• 1 tbsp castor sugar
  • 3 tbsp water
  • 7g sachet of yeast
  • 1 tbsp castor sugar
  • Pinch salt
  • 2 eggs
  • 200g plain flour
  • Zest of 1 lemon
  • 90g soft butter
  • An egg yolk

Sometimes you shouldn’t ask questions in case you get the wrong answers. I once voiced a concern to an ex that I was carrying a good stone too much weight. He went on to agree and tell me in detail about how my back had the potential to look great if it weren’t so fat. That was Fat-Back Gate. Then there’s the time I asked my husband if he liked my semi vegetarian creation ‘Carrot Stew with a hint of Chicken.’ He called for a takeaway. That was and still is Carrot-Stew Gate.

Then I asked the lovely people on my facebook page and on Twitter what kind of brioche they thought I should make for the blog. So many amazing ideas. Many chocolate related. Though here I am posting a lemon recipe. I can only apologise. I somehow think this won’t become Lemon-Brioche Gate. These are that good.

Makes about 12


1 tbsp castor sugar

3 tbsp water

7g sachet of yeast

1 tbsp castor sugar

Pinch salt

2 eggs

200g plain flour

Zest of 1 lemon

90g soft butter

An egg yolk

I make this in my Kitchenaid but you can make it by hand if you like. It’s very sticky though and hard work. It can be done.

Take the first tbsp of sugar and put in a saucepan with the water on the stove. Heat until dissolved. Then leave to cool a tiny bit until you can dip your finger into it. Then add the yeast and leave for 10 mins until it smells hoppy and beery. It may well be frothy.

Then pour the lot into your stand mixer and add the last tbsp of sugar, give it a mix with the dough hook, then add the salt and eggs, again mix with the dough hook. Then add the flour and mix for about 4 minutes. Lastly add the zest and the mix again – then whilst it’s mixing add the soft butter a teaspoon at a time until it’s all combined. Take the bowl off the Kitchenaid, over in clingfilm and leave on the side for about 1.5 – 2 hours until the dough has doubled in size.

When it has pop back in the mixer and give a 30 second mix to knock the dough back. Then cut into 12 pieces with scissors. It’s very sticky so have a little pot of flour on the side for dipping your fingers into. Then shape the brioche. I do this by taking the piece of dough (ie/ one of the 12) and cutting off a small piece about the size of my thumb nail. This is the bit to go on the top, the kind of ‘nose’ of the brioche. Then I take the rest of the piece of dough, roll in between lightly floured palms into a ball, then put on the work surface and pop a floured finger into the middle and move my finger about in a small circle quite fast to push all the way through until I have a doughnut shape. Then pop this into a buttered mini brioche mould (I use the ones that are about 5cm across from ebay – search under ‘cake moulds) and add the saved ‘nose’ to the top.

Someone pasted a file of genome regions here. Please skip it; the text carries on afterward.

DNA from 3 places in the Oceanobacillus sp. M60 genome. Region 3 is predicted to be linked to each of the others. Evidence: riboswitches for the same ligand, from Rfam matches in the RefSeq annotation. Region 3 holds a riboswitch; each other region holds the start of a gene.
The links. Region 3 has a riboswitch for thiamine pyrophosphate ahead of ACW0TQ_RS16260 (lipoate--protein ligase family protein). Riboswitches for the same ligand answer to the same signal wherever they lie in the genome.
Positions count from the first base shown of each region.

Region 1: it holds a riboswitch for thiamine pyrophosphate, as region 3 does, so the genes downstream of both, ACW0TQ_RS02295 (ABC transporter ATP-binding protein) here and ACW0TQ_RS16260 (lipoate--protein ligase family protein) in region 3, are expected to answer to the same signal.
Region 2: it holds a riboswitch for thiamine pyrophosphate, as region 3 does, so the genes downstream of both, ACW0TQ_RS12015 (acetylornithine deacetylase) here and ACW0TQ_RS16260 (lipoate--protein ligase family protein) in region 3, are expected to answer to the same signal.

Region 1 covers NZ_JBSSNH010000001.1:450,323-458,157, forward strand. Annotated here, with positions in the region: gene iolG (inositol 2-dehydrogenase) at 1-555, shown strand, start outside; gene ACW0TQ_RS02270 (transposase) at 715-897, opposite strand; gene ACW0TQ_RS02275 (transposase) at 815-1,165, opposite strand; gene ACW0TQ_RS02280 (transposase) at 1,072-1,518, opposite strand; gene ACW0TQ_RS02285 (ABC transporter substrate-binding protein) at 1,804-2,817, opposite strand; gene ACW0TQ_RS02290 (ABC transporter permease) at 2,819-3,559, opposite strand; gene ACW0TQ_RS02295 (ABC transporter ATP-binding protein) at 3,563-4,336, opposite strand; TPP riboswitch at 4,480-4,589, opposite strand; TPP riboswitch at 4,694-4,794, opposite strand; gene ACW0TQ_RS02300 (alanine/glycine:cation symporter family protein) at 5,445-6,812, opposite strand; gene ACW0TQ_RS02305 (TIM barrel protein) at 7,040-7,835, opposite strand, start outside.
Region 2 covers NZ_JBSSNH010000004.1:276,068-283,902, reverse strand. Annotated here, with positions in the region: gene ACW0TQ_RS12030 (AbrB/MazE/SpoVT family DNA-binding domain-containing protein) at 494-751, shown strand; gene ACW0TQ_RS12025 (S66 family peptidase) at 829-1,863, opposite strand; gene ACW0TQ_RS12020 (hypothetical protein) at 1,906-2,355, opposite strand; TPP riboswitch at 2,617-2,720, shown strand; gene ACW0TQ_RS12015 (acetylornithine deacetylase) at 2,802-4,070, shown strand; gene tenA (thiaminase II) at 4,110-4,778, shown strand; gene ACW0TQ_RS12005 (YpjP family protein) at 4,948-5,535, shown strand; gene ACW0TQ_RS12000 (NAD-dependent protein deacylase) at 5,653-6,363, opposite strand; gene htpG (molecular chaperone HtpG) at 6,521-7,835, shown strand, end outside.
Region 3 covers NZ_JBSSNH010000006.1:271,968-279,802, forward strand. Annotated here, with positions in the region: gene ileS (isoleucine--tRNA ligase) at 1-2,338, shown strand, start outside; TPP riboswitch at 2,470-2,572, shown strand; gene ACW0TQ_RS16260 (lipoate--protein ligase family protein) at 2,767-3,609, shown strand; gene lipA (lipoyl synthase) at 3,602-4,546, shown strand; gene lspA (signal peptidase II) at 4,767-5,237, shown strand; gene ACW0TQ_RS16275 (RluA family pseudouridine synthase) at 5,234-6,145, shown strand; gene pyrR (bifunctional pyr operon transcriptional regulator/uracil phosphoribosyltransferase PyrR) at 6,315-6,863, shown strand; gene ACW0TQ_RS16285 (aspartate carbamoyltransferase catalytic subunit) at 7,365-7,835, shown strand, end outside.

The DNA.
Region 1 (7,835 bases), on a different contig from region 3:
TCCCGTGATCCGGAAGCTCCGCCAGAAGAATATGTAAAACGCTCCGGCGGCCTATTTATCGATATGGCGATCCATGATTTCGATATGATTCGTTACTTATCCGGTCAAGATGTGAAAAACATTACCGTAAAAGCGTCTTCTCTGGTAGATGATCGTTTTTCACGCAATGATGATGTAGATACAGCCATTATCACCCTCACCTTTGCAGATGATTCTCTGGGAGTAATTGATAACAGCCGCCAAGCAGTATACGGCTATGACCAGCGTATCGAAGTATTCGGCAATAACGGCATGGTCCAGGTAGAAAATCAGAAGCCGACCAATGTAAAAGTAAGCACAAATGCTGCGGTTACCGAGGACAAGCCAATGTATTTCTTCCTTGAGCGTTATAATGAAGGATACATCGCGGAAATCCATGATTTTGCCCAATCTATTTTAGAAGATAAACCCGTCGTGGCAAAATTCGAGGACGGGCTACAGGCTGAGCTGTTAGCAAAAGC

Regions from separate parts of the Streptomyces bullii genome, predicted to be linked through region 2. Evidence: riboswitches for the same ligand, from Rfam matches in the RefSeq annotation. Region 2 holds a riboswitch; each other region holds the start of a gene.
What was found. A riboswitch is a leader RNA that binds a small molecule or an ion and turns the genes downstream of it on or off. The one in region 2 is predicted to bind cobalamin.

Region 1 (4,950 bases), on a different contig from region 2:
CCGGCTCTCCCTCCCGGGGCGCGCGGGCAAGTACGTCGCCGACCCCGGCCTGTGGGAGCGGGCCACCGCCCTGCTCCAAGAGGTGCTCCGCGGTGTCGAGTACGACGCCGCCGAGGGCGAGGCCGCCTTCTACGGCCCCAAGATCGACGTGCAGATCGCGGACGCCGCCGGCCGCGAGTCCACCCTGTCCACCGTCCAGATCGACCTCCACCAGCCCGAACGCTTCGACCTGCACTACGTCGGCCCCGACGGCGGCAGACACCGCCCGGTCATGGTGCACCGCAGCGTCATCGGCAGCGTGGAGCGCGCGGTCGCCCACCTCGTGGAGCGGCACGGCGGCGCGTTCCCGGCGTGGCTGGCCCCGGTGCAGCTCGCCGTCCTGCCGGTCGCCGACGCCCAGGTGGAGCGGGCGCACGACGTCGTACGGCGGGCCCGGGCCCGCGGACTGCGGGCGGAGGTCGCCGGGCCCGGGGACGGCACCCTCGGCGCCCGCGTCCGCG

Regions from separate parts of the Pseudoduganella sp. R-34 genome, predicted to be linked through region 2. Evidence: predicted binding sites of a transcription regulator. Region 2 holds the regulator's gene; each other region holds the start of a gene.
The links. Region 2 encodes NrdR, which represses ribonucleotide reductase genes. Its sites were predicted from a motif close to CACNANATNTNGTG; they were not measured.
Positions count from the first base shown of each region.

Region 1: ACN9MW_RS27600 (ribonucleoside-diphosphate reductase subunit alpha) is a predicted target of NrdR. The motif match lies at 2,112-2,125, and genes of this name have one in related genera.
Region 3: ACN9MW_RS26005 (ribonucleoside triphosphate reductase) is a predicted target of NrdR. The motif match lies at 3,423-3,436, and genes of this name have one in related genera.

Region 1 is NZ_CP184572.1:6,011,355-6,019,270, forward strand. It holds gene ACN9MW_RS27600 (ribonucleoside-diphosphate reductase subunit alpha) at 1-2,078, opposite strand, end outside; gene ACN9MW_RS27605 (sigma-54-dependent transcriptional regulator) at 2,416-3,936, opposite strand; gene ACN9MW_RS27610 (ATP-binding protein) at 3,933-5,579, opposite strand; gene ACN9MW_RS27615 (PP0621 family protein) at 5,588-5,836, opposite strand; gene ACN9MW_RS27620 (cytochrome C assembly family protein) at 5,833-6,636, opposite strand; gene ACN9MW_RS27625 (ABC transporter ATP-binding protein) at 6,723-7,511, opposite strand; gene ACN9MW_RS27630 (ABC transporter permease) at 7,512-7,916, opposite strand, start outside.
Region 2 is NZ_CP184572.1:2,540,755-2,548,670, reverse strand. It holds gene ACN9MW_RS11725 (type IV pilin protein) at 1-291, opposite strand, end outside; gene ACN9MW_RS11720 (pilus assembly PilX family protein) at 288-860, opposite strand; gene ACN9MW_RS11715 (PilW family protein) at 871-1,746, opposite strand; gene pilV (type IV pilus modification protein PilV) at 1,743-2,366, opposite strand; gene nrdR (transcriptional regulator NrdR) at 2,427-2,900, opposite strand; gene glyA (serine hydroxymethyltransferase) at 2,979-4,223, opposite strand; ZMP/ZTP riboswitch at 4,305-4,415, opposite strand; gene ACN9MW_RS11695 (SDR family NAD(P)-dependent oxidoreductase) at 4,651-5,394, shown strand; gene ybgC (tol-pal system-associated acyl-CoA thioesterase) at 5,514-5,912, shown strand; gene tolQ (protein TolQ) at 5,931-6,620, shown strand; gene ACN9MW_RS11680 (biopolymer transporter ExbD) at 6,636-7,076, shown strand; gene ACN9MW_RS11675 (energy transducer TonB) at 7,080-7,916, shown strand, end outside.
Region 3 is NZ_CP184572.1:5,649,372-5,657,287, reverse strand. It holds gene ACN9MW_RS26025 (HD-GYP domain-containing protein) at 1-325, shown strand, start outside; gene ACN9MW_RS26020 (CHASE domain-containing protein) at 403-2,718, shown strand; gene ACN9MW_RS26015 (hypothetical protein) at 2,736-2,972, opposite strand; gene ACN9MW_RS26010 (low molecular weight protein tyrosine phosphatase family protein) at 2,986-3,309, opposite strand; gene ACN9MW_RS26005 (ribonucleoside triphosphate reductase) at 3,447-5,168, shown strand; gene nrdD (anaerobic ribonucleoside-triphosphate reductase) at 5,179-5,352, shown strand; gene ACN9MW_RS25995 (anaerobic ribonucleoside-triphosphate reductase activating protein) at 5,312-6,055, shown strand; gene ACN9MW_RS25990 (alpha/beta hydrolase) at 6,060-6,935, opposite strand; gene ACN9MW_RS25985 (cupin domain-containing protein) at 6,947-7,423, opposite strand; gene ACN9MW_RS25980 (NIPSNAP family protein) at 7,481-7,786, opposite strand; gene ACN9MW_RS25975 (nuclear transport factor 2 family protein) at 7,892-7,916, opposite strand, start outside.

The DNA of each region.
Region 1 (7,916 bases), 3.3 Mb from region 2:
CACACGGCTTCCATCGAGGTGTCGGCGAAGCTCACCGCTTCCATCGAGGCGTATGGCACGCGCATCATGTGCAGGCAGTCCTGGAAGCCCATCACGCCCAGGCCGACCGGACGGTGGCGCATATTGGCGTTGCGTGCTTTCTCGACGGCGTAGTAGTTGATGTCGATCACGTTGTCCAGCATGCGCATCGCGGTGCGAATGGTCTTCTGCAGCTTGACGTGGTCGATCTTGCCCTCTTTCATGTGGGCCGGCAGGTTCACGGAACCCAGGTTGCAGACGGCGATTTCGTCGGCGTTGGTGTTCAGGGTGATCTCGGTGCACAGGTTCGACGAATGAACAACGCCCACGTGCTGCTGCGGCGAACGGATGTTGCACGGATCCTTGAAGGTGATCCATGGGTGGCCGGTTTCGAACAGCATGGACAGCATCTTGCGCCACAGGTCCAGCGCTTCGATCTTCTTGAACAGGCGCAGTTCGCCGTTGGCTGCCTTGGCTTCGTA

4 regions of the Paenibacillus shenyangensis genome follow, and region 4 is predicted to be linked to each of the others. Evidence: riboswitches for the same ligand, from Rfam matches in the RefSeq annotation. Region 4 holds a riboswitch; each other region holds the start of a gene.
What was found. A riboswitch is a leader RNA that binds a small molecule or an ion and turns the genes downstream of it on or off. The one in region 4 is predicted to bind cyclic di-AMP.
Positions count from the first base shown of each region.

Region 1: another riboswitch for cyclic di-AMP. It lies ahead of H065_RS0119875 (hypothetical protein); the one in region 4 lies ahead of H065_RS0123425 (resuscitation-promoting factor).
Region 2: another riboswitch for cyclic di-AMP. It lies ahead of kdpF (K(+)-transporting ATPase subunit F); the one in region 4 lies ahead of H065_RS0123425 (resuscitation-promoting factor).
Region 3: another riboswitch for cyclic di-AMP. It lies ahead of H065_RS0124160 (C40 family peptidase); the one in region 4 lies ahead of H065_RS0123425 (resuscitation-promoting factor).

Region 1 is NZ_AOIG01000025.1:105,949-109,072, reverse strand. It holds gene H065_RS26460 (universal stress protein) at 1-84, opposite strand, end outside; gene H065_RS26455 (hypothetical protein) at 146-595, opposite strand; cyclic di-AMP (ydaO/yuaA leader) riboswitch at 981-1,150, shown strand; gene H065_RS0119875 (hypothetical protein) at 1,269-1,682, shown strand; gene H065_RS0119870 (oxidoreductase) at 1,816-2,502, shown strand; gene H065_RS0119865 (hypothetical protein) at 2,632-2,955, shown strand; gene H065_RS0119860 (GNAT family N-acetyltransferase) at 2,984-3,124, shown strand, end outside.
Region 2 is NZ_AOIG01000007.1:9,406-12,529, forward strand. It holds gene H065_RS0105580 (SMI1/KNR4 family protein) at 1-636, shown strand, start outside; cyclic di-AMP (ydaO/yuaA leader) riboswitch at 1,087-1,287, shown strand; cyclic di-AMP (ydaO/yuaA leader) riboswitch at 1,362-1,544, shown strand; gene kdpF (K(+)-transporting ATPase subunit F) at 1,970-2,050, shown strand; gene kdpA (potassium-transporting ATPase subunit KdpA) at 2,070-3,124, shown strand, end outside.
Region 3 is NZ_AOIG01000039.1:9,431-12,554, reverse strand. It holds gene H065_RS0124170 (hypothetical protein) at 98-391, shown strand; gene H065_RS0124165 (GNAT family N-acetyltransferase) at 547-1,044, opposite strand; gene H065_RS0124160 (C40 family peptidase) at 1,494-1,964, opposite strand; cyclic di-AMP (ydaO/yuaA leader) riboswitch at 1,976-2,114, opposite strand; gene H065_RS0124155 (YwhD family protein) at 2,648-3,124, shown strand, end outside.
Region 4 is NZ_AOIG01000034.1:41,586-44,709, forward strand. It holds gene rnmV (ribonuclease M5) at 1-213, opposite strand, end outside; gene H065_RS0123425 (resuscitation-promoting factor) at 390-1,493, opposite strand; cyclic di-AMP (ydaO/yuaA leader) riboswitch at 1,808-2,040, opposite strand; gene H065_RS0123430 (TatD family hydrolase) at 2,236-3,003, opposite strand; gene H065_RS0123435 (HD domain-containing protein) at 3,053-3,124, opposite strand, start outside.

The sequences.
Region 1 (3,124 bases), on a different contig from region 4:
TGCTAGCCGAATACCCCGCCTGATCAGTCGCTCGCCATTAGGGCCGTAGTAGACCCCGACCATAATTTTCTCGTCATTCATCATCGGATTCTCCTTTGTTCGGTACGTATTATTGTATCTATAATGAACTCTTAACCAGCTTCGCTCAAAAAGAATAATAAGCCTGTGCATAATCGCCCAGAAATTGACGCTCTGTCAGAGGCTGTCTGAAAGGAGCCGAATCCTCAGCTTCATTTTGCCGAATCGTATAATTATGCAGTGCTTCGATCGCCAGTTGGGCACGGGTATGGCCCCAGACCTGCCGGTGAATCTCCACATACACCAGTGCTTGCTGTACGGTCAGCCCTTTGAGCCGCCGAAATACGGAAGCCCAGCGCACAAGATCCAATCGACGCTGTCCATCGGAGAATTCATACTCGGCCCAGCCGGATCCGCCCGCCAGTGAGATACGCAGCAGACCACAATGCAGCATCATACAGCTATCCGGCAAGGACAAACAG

When you’ve made all 12, pop on a baking tray and cover loosely with a floured tea towel. (Not a damp one! This lowers the temperature of the air near the brioche as it drys out and makes the rise time too long.) and leave to proof for about another hour or until doubled in size. Paint the brioche with egg yolk and then bake in a preheated 200C oven for 15 – 20 minutes until brown and risen. The kitchen will smell of lemony cake. Eat warm or cold for breakfast. Oh and you can leave the proofed brioche in the fridge overnight, let it come to room temperature and then bake first thing. My boys are rather partial to these as a treat on a Sunday morning.

Adapted from The Ultimate Mixer Cookbook. 

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